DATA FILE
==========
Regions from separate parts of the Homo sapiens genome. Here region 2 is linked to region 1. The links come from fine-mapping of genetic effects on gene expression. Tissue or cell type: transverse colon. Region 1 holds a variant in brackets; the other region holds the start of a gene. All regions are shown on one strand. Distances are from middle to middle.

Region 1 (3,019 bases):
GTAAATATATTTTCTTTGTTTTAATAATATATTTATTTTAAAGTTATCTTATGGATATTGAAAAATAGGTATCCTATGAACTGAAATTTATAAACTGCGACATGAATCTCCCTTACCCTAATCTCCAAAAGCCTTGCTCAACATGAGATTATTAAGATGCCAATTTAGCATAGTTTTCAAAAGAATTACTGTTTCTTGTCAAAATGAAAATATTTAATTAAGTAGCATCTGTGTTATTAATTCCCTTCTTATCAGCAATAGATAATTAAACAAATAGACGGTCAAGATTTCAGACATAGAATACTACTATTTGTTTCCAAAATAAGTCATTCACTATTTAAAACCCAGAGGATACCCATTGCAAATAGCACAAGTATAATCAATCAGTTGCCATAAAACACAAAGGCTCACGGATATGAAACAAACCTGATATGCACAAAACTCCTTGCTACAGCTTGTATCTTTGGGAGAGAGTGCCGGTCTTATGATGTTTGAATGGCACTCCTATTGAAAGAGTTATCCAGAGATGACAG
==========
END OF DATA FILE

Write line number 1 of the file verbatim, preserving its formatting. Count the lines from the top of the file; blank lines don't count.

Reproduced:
Regions from separate parts of the Homo sapiens genome. Here region 2 is linked to region 1. The links come from fine-mapping of genetic effects on gene expression. Tissue or cell type: transverse colon. Region 1 holds a variant in brackets; the other region holds the start of a gene. All regions are shown on one strand. Distances are from middle to middle.